We love this article on the importance of empathy. When child learns to see through other people’s eyes they are less likely to hurt other feelings. Let’s teach our kids to care about each other.


Speaking of how we raise kids, we’re loving Jenn Hallak’s writings about raising them wild. Mackenzie actually cried a little while reading it.

“So, let’s let our kids get dirt on their fingers and mud on their toes because if they’re able to experience that feeling of pure joy, of pure happiness in literal dirt, then we’ve done well as parents. Let’s let them pick up sticks and play in the mud and touch caterpillars and roll on the grass. Stains on their clothes can wash away but those memories will last a lifetime.” – Jenn Hallak


As a Nanny, we are constantly wondering what the day of other nannies looks like. It’s one of the reasons we love Spotlight Sunday’s so much! We were really excited to see Nanny Counsel write A Day in the Life of A Professional Nanny. Following Allie around was a blast!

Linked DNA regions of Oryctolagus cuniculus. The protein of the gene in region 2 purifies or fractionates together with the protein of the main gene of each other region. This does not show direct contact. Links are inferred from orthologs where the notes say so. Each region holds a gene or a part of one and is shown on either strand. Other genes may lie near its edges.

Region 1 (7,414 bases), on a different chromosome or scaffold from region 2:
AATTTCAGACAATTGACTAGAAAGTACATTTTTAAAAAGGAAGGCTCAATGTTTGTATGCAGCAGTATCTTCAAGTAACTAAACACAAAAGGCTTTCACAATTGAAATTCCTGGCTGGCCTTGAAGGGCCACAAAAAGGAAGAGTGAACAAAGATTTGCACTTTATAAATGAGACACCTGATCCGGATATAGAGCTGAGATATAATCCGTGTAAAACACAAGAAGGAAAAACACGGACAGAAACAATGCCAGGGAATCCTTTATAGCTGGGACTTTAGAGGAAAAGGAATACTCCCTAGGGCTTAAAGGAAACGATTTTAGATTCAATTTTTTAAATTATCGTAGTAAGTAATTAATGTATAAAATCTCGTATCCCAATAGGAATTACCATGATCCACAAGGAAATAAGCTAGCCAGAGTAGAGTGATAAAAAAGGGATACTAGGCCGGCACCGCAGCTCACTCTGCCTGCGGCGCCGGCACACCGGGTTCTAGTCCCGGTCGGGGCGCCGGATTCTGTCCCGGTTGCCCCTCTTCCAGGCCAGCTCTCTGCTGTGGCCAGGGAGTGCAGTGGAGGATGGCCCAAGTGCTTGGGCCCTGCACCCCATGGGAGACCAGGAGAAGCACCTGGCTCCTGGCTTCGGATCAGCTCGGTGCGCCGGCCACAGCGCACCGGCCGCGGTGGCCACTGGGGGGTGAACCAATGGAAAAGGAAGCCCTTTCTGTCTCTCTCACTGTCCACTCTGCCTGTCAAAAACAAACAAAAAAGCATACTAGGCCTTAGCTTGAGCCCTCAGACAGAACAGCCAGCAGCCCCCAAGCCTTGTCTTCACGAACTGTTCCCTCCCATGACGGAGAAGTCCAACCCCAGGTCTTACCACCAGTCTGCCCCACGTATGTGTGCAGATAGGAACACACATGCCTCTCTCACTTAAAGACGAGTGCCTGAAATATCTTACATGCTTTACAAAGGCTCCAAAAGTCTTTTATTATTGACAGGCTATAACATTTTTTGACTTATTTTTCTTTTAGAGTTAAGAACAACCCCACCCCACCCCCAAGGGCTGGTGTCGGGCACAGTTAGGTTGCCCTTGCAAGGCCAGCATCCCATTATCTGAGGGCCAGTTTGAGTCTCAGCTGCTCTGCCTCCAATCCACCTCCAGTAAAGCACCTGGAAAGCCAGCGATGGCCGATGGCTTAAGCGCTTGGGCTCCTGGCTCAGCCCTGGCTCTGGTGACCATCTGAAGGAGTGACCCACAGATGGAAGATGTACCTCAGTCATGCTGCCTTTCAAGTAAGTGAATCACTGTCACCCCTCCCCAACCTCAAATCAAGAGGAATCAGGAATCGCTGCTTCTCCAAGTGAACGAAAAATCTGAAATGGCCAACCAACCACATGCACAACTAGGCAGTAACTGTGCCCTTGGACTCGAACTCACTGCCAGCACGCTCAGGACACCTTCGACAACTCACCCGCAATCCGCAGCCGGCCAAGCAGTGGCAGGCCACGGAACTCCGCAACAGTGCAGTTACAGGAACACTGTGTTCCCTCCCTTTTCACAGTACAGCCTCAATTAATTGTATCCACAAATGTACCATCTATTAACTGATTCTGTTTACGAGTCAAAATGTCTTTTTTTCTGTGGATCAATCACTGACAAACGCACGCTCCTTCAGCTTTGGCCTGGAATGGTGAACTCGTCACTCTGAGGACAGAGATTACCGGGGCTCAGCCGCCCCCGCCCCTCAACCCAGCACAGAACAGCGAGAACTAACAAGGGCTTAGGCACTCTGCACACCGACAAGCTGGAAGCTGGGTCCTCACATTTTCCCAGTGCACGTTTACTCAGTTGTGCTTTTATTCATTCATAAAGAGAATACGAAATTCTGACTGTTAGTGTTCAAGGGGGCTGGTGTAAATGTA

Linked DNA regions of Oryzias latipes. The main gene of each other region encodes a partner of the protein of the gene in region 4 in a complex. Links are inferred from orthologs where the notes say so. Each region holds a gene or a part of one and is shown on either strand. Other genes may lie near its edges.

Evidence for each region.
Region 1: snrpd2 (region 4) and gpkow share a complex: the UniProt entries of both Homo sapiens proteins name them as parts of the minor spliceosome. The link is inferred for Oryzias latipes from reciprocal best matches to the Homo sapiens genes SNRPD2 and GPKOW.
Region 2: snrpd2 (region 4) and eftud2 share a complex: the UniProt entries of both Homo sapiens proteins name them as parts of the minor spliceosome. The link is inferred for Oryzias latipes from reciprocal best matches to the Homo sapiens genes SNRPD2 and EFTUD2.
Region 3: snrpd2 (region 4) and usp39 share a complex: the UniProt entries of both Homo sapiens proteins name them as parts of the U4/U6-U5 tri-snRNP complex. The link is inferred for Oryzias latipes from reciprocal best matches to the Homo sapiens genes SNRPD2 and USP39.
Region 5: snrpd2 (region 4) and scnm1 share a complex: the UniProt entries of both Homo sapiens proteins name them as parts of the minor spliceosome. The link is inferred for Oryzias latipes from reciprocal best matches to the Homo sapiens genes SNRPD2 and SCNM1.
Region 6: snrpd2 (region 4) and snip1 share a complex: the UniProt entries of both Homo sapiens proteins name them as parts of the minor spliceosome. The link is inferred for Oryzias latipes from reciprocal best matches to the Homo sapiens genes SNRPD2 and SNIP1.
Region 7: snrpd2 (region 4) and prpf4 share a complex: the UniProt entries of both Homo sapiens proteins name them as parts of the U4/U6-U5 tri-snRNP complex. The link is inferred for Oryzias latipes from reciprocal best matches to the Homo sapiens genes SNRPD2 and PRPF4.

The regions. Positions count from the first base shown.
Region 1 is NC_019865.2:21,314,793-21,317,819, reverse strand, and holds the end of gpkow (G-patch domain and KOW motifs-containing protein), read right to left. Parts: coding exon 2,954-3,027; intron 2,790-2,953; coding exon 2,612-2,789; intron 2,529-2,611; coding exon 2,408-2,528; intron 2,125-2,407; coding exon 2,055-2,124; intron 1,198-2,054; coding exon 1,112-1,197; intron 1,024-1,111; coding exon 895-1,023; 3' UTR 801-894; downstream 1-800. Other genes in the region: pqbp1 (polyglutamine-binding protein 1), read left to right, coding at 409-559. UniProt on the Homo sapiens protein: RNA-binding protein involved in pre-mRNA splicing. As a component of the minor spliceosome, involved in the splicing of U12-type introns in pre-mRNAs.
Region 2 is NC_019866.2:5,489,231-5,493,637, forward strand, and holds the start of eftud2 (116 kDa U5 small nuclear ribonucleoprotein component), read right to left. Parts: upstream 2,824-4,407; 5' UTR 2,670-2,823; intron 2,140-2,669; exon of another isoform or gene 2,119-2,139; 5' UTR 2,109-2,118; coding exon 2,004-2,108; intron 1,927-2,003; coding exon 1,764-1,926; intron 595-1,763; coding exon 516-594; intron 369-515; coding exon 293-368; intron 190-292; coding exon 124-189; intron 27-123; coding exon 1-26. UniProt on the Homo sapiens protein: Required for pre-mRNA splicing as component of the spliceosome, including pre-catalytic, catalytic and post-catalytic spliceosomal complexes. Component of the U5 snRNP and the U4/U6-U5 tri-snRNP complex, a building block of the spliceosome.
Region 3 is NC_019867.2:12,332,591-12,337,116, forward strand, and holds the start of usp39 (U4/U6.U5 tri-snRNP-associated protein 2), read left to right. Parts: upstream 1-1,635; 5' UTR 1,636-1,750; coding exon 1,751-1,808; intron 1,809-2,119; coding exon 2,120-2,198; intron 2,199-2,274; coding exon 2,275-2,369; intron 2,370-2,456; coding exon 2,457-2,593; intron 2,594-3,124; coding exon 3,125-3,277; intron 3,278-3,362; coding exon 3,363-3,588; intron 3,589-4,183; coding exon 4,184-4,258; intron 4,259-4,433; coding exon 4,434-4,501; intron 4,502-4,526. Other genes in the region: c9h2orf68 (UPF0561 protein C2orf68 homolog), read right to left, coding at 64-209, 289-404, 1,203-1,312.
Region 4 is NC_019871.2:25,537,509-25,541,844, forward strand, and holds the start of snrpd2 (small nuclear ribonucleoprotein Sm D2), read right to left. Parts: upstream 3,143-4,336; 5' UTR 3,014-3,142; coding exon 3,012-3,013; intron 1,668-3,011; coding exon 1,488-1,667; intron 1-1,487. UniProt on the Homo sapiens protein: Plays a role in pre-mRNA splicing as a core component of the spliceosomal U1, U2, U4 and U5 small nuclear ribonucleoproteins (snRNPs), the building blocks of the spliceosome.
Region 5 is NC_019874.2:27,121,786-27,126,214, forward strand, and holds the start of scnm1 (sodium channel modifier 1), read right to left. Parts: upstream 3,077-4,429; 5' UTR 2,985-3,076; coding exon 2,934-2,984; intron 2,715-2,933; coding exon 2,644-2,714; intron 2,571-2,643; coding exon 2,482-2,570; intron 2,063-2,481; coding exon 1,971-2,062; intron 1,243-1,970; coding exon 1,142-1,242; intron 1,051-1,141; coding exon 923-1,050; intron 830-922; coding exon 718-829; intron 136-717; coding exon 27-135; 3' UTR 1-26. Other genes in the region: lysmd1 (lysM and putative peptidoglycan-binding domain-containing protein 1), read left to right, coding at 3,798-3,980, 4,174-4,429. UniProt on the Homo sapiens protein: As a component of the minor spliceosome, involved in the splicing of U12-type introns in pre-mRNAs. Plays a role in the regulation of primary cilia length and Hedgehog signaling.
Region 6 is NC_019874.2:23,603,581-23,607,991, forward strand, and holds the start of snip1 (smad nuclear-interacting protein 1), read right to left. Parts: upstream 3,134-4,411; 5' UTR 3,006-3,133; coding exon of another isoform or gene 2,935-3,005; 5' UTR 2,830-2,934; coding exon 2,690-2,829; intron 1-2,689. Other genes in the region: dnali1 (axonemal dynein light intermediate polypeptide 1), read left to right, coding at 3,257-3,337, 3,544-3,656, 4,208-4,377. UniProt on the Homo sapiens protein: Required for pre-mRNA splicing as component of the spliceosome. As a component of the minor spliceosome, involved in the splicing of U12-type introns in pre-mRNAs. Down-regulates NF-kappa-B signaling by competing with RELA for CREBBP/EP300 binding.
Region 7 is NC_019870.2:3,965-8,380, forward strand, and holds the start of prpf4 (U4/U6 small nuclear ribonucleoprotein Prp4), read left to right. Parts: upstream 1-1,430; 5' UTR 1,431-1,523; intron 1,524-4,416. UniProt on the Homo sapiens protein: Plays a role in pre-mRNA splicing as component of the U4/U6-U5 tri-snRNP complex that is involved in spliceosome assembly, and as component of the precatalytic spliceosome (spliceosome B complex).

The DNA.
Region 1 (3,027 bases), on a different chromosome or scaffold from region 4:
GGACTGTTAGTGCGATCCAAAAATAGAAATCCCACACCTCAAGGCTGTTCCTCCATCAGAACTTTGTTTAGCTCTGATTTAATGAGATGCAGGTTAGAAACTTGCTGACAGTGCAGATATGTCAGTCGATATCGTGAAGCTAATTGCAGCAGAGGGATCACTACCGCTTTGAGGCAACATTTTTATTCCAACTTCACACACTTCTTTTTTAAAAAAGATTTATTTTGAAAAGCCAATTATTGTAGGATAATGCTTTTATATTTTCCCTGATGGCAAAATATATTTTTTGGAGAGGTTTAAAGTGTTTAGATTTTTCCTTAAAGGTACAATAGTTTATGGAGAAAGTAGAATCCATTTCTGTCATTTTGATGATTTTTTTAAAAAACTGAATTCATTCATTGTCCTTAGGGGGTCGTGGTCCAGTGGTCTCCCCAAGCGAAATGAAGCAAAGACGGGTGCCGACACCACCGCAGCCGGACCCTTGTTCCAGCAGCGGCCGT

Brooke from Nanny Counsel wrote a great article on nanny rights this week. In our ever evolving profession it’s important to know what the laws and standards are. Typically we are our own HR department, so we love that Brooke offers sound council on how we can do that.


Are you a personality test junkie? You’ll love Psychology Junkie’s article on the struggles on being an INFJ child. We’ll be hoping to find a series on each Meyer’s Briggs type for children!


Happy weekend!

Mackenzie and Kathryn

Naptime Reads



Okay friends, first and foremost we have a matter of safety to talk about. We love playgrounds in the summer time! If your little loves to go on the slide with you, this is a great safety read!

Read aloud is so awesome! Boosting vocabulary, critical thinking, and listening skills are just a few of the many benefits. So, how do you read aloud to a really active child? We love these 5 tips on reading to kids who love running around by Janssen Bradshaw!